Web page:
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Carbon MEMS in Microsystems & Nanoengineering

This special issue on carbon micro and nano fabrication is a testament to the field having reached a level of maturity that sets it apart not only from Si microfabrication but also from efforts in CNT, graphene and fullerenes. By judicious choice of polymer precursors and pyrolysis steps, predetermined shapes and controlled microstructure of the resulting carbon devices are now possible. This field represents a holistic approach to carbon micro- and nanofabrication that, depending on the application at hand, yields the desired carbon shape and microstructure and thus the desired functionality in terms of chemical, electrical, thermal or mechanical properties. (Written by Marc Madou)

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A new approach for controlled ‘writing’ with a microscale plasma stream enables precise and efficient chemical modification of three-dimensional carbon electrodes. Such materials are highly desirable for diverse microelectronics applications, but conventional plasma-based techniques for targeted modification are relatively labor-intensive. Fatimah Ibrahim and colleagues at the University of Malaya have devised a novel strategy in which a controllable conductive microelectrode is used to precisely direct a microplasma discharge at specific sites on the surface of a carbon electrode. As a demonstration, they introduce water vapor into the system, thereby coupling of oxygen molecules to the electrodes. This approach enabled them to increase the amount of surface oxygen by nearly ten-fold, enabling efficient subsequent modification with other chemical groups, and the authors demonstrate that the resulting electrodes could offer superior performance for biosensors and other applications.

Article | Open Access | | Microsystems & Nanoengineering

A two-step process enables the fabrication of miniaturized enzymatic biofuel cells composed of nanomaterials for possible use as power sources in implantable devices. There is growing need for self-powered implanted medical devices. Enzymatic biofuel cells are attractive for this since they rely on bio-compatible and non-toxic materials. However, improvements in power cell density are needed, and agglomeration of nanomaterials on existing devices limits performance. Now, Yin Song and Chunlei Wang from Florida International University report a new process: top–down photolithography creates a high surface area micropillar array, followed by deposition of reduced graphene oxide, carbon nanotubes and enzymes onto the pillars. A maximum power density of 196.04 µW cm−2 at 0.61 V is achieved in the resulting devices, attributed to the combination of nanomaterials and conformal coating of the micropillars.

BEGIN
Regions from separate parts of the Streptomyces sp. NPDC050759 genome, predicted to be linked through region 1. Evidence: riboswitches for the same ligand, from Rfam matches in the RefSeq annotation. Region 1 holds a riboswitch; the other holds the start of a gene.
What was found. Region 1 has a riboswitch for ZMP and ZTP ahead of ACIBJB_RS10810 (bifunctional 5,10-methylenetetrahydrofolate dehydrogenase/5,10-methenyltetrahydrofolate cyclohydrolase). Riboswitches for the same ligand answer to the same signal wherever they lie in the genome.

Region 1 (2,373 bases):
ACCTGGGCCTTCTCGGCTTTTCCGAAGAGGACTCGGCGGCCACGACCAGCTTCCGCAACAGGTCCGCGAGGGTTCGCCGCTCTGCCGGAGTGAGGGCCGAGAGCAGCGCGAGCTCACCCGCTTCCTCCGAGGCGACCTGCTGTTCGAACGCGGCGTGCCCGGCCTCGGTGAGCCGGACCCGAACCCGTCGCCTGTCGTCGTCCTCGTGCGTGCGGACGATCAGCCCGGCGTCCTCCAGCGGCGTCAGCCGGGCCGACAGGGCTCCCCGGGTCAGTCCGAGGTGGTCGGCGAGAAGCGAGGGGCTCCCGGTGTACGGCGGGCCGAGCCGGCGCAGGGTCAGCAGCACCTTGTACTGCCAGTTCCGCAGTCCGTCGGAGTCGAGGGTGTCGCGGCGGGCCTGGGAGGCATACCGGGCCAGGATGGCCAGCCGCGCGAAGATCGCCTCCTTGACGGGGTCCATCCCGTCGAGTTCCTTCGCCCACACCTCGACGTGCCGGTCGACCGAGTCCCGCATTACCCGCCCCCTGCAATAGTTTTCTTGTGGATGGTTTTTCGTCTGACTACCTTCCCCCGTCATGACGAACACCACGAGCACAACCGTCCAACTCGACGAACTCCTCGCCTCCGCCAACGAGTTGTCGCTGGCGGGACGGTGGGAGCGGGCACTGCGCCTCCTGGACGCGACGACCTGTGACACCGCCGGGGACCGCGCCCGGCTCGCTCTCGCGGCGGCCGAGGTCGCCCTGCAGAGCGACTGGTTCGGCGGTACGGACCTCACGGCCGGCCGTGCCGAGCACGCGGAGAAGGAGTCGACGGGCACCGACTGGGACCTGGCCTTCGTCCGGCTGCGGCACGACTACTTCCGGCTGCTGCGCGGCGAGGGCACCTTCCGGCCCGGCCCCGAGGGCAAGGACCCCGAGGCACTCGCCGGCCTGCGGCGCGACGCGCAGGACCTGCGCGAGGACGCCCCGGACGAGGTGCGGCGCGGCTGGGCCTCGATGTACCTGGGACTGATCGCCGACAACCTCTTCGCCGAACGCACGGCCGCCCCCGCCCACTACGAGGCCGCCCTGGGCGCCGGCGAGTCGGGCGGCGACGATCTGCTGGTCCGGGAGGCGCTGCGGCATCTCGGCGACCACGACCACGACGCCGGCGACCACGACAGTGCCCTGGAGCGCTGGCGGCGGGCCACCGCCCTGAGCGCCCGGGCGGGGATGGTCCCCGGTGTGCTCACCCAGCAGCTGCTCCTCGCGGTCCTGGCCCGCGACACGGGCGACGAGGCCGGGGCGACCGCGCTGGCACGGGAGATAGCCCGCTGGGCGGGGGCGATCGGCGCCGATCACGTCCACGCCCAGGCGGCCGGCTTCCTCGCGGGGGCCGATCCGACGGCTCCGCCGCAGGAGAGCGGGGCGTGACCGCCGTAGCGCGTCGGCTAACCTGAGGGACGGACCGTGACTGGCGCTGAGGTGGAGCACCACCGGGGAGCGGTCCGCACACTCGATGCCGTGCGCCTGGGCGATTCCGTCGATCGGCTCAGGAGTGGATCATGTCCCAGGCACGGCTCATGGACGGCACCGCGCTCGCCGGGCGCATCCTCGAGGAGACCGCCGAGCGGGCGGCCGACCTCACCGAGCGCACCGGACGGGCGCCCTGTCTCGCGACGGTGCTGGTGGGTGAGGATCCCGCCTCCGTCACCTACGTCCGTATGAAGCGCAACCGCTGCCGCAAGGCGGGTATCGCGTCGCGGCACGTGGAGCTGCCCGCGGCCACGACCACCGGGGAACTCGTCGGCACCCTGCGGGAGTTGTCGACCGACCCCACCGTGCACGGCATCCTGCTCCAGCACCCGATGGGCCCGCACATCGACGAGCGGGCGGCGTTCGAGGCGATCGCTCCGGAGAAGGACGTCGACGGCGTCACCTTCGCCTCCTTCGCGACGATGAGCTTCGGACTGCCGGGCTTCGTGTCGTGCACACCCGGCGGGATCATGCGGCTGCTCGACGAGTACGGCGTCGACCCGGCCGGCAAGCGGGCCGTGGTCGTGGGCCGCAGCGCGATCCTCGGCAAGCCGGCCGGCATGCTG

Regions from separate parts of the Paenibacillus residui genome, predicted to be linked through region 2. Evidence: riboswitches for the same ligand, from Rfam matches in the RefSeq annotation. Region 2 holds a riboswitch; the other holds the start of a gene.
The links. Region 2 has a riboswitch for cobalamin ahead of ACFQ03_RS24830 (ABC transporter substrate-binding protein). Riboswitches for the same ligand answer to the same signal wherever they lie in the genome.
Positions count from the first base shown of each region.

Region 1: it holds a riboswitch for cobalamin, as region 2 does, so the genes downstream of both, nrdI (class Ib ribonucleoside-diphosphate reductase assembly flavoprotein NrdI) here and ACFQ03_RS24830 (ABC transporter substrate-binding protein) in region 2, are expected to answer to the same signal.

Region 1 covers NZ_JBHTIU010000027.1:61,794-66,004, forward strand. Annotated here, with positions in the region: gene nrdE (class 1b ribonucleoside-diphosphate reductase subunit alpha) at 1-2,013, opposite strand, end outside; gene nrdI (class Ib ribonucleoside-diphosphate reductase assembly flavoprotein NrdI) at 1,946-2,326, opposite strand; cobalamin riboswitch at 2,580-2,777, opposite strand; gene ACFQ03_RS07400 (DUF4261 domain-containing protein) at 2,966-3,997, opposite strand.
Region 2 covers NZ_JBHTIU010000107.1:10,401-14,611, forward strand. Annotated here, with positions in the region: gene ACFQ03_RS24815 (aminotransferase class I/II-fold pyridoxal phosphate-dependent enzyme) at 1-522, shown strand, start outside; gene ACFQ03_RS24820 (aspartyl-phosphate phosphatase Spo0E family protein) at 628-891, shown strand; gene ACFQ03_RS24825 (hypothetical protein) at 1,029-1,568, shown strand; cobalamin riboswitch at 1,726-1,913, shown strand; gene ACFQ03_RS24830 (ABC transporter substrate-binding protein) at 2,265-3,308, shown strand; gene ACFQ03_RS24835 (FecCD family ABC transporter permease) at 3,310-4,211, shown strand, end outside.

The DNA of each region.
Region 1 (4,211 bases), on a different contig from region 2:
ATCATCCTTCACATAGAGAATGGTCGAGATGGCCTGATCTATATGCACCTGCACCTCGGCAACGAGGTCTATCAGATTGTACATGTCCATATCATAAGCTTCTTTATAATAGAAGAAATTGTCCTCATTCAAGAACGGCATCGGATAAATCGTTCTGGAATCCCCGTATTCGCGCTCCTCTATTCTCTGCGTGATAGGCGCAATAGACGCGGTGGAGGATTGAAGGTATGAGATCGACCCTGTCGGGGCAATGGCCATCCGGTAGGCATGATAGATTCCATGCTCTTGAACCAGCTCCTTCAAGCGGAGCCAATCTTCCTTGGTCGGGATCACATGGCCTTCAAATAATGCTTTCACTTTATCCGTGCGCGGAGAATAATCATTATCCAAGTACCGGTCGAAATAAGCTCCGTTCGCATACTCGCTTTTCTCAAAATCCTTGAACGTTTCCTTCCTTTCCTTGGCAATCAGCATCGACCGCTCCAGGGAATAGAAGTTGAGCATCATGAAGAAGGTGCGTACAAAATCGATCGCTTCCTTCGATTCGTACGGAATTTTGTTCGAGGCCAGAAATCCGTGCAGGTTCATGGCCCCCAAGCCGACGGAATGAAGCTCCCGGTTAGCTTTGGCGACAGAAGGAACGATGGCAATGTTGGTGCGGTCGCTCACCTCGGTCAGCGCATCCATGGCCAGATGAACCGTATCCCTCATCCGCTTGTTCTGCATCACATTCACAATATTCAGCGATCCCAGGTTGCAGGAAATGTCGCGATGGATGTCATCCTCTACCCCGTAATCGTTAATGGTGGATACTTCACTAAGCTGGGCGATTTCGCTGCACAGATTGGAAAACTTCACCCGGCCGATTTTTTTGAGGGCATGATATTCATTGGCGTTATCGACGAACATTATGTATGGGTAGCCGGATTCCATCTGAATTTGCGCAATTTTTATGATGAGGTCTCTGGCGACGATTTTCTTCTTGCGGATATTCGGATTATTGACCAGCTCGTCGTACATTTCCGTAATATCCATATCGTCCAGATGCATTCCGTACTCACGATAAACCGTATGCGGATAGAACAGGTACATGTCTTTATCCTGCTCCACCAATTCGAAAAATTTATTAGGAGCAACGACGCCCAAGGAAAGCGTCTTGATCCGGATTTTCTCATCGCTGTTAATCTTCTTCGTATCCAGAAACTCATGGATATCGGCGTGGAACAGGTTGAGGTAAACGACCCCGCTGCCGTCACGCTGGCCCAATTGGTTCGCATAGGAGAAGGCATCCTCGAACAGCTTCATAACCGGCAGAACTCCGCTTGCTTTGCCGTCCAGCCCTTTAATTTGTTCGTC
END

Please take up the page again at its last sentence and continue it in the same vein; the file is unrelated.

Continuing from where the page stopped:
Article | Open Access | | Microsystems & Nanoengineering

Pyrolytic carbon is a material similar to graphite, and resonators (devices that oscillate with greater amplitude at certain frequencies) made from pyrolytic carbon show considerable promise in the micromechanical thermal analysis (MTA) of nanogram samples of polymers. Thermal analysis is essential for characterizing polymers and drugs, but conventional analytic techniques typically demand several milligrams of the sample, which may be unavailable or excessively expensive. A team headed by Long Quang Nguyen at the Technical University of Denmark was able to develop a simple fabrication process to produce electrically conductive pyrolytic carbon resonators for MTA of polymer samples at the nanogram level. The authors believe that pyrolytic carbon resonators have great potential in MTA; toward expanding those possibilities, they aim in future to examine whether they can enhance the thermal range of the resonators.

Article | Open Access | | Microsystems & Nanoengineering

Evidence suggests that neural implants based on glassy carbon are safe during MRI scans and do not distort scan images. Glassy carbon (GC) is becoming a preferential material in biosensors such as implants for brain wave recording or deep brain stimulation. To be useful, new neural implants should be maintained compatible with MRI scanning, as MRI has previously been known to induce vibration and heating of implants, induce an electrical current in the implant, and distort MR images. Sam Kassegne’s team at San Diego State University & Center for Neurotechnology (CNT) collaborated with Jan Korvink’s team at Karlsruhe Institute of Technology in Germany and pitted GC microelectrodes against conventional platinum microelectrodes. GC microelectrodes exhibited superior compatibility with MRI scanning compared to platinum, producing no significant vibration or induced current, yet were still visible in the images. The team expects further research will find that GC microelectrodes do not significantly heat during MRI scanning.

Article | Open Access | | Microsystems & Nanoengineering